EFFECTS OF MITOGENS ON MUSCLE GROWTH &GENE EXPRESSION

Project: Research project

Description

The principal objective of this project is to understand, at the
molecular level, two main aspects of muscle growth and
development. The first set of experiments will use gene transfer
technology to study the control of myoblast growth and
differentiation by growth factors. The genes encoding the
epidermal growth factor receptor and the basic fibroblast growth
factor will be inserted and expressed in myogenic cell lines.
These cells will then be tested to see if these genetic alterations
cause the expected or unexpected changes in the normal program
of myoblast proliferation and differentiation. Further
experiments, including a molecular genetic approach to the
isolation of the fibroblast growth factor receptor, will be done to
elucidate the mechanism of growth factor activity in a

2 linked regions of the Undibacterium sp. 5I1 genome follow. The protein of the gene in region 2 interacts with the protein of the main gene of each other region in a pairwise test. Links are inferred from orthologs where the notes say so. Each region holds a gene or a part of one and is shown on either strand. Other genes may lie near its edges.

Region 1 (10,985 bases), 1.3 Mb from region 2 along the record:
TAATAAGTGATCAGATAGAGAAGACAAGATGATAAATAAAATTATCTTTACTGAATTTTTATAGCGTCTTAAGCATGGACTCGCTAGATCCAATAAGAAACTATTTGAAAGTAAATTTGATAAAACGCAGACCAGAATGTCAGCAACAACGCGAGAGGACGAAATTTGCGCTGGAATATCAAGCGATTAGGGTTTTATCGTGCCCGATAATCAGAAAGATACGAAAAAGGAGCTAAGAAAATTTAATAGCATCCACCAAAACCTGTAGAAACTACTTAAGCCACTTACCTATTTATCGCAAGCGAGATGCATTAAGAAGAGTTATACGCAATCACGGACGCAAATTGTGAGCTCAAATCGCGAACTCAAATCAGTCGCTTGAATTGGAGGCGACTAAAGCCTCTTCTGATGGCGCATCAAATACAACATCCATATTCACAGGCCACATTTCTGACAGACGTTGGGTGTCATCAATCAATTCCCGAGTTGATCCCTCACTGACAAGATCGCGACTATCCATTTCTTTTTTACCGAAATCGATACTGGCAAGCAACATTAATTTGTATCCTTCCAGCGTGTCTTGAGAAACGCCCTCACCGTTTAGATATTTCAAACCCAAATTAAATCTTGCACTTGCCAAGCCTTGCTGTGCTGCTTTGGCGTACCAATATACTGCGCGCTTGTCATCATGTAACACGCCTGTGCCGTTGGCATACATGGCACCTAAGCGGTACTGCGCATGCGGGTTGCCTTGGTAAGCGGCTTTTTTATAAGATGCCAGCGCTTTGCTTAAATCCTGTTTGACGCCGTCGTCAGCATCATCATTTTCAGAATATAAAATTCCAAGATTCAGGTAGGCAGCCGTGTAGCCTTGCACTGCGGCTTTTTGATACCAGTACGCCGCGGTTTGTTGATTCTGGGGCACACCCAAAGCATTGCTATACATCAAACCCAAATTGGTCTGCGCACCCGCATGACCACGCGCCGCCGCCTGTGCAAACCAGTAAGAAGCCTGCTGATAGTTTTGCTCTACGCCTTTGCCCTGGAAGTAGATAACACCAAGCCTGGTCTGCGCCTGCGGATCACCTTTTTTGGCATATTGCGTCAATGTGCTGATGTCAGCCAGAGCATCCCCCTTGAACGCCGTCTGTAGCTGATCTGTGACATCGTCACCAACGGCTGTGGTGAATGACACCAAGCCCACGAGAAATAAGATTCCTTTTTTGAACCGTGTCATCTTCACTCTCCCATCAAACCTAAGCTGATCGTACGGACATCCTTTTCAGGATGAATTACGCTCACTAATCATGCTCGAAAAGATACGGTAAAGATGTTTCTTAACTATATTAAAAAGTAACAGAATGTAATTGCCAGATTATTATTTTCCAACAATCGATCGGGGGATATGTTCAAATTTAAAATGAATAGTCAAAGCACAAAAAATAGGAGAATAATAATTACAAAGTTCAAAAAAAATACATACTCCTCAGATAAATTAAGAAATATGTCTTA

differentiation cell system. A second set of experiments will be
done using, subtraction cDNA cloning technology, to identify and
isolate myoblast genes which are regulated during the
determination and proliferation stages of muscle development.
Genes which are expressed in response to fibroblast growth factor
stimulated proliferation will be cloned. These genes will be
characterized to identify proteins which are required during the
proliferative stage of myogenesis and to further understand the
mechanism of growth factor response. The genes which are
activated during the commitment of embryonic cells to the
myoblast lineage will also be isolated. These genes will provide
the initial characterization of the changes in genetic activity
during the period of cell fate determination and the factors
controlling this poorly understood stage of development.
StatusFinished
Effective start/end date7/1/876/30/93

Funding

  • National Institutes of Health
  • National Institutes of Health: $90,757.00
  • National Institutes of Health
  • National Institutes of Health
  • National Institutes of Health

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gene expression
muscles
growth factors
myoblasts
genes
muscle development
fibroblasts
cells
molecular genetics
molecular cloning
cell lines
receptors
proteins

ASJC

  • Medicine(all)